In theory, time tags should have an accuracy of about plus or minus one millisecond, which is approximately the time required to transmit a three-byte command block on the MIDI bus. Although this might be considered excessively conservative, Capture closely approaches this goal by using a millisecond timer and an efficient processing loop.

The Timer

Timing is accomplished by the ST's 68901 MFP Timer, in conjunction with the assembly-language interrupt subroutine shown in Listing 2. The timer setup is done by the function init__tmr(). (A detailed description of the timer is not possible here, but will be the subject of a future article.) Because the timer is interrupt driven, the assembly-language interrupt subroutine must be separately assembled and linked with the C program code. Listings 3 and 4 provide batch command files that will accomplish this with the Batch and Alycon Compiler/Linker programs supplied with the Atari Developers Kit.

Collecting MIDI data

The main processing loop for Capture begins by clearing the input data array and MIDI buffer, then starts the millisecond timer. Next, a for statement defines the input data loop where MIDI data is collected and processed.

A second for loop waits for input data, which can be either a MIDI byte or a q from the keyboard to signal the end of MIDI input. Once a data byte has been received, it is stored in one of three temporary storage cells: b0, b1 or b2. If it can be identified as a status byte it goes into b0. Otherwise, data bytes are successively stored in b1 and b2, using bnxt to keep track. The program logic is designed to correctly handle input data in either the standard or running status format.

The last step in the input data loop is to call the function end__c(). This function uses a switch statement to evaluate the current status byte, and then uses bnxt to determine whether the complete command message block has been received. If so, the complete command block is stored as an array element, using the function save(). The millisecond timer value is also stored in the array at this time.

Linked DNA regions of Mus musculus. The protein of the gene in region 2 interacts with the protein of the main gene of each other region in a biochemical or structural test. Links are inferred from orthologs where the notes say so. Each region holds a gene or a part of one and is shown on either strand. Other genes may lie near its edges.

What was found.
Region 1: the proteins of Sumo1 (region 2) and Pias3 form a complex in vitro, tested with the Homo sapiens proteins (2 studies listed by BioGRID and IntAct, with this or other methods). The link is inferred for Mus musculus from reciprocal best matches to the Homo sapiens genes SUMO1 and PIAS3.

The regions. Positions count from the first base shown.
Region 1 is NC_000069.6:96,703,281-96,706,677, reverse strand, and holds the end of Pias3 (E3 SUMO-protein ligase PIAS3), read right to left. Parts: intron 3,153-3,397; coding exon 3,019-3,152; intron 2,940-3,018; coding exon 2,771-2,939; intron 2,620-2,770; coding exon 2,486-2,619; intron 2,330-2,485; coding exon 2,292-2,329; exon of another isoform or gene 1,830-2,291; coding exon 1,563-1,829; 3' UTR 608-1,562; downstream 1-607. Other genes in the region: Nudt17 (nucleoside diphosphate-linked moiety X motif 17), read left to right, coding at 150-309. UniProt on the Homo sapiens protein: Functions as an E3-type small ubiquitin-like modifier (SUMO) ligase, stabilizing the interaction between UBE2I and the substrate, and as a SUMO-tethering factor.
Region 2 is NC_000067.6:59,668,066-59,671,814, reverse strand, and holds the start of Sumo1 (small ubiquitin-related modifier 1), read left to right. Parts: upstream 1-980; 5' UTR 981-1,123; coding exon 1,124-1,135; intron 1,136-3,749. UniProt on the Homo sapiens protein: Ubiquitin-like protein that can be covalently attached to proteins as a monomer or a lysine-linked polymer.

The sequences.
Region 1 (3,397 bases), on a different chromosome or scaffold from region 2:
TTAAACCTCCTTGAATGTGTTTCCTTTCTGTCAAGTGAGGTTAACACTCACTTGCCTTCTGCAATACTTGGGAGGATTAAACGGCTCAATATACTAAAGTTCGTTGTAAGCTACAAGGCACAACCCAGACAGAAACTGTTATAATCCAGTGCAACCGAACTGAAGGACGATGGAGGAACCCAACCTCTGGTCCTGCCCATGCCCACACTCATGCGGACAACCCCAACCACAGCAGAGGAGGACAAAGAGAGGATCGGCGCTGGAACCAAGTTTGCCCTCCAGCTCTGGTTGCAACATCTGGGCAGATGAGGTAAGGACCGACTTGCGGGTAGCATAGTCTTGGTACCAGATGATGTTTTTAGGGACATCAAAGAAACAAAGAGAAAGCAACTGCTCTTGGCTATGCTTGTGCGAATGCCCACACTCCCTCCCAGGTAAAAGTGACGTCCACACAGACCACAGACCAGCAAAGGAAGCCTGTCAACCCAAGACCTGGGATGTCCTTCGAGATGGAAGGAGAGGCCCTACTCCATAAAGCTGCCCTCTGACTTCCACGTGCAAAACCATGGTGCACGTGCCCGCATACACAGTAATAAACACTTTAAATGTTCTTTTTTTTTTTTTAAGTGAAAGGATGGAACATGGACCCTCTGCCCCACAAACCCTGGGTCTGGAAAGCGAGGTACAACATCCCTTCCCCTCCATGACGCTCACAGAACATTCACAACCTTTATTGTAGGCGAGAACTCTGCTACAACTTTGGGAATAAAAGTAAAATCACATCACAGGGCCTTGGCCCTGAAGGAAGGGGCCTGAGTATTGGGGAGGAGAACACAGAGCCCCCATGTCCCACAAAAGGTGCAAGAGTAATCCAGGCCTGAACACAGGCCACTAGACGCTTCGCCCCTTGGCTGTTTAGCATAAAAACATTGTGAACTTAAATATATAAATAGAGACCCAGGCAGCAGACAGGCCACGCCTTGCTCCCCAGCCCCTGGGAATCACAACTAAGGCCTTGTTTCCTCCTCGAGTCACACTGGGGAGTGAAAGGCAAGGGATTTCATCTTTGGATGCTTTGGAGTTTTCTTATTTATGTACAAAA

The array entries are in the standard MIDI command format, even if the data was received in the running status format. This is desirable to simplify any further processing of the array data that may be undertaken.

Data entry into the array continues until either the array is filled or a q is entered from the ST's keyboard. If the array size of 2,000 entries (about 1,000 notes) is insufficient, the value of NMAX can be increased to any size desired.

Displaying the MIDI data

With the data safely stashed away in memory, it might be nice to see what it looks like. The user is prompted with the message "Display input data? (Y/N)." Typing a y causes the console to display the first ten array entries, with the MIDI bytes displayed in hexadecimal and the time in decimal milliseconds. Striking any key other than q will cause the next ten entries to be displayed. The display loop can be aborted by typing a q at any time.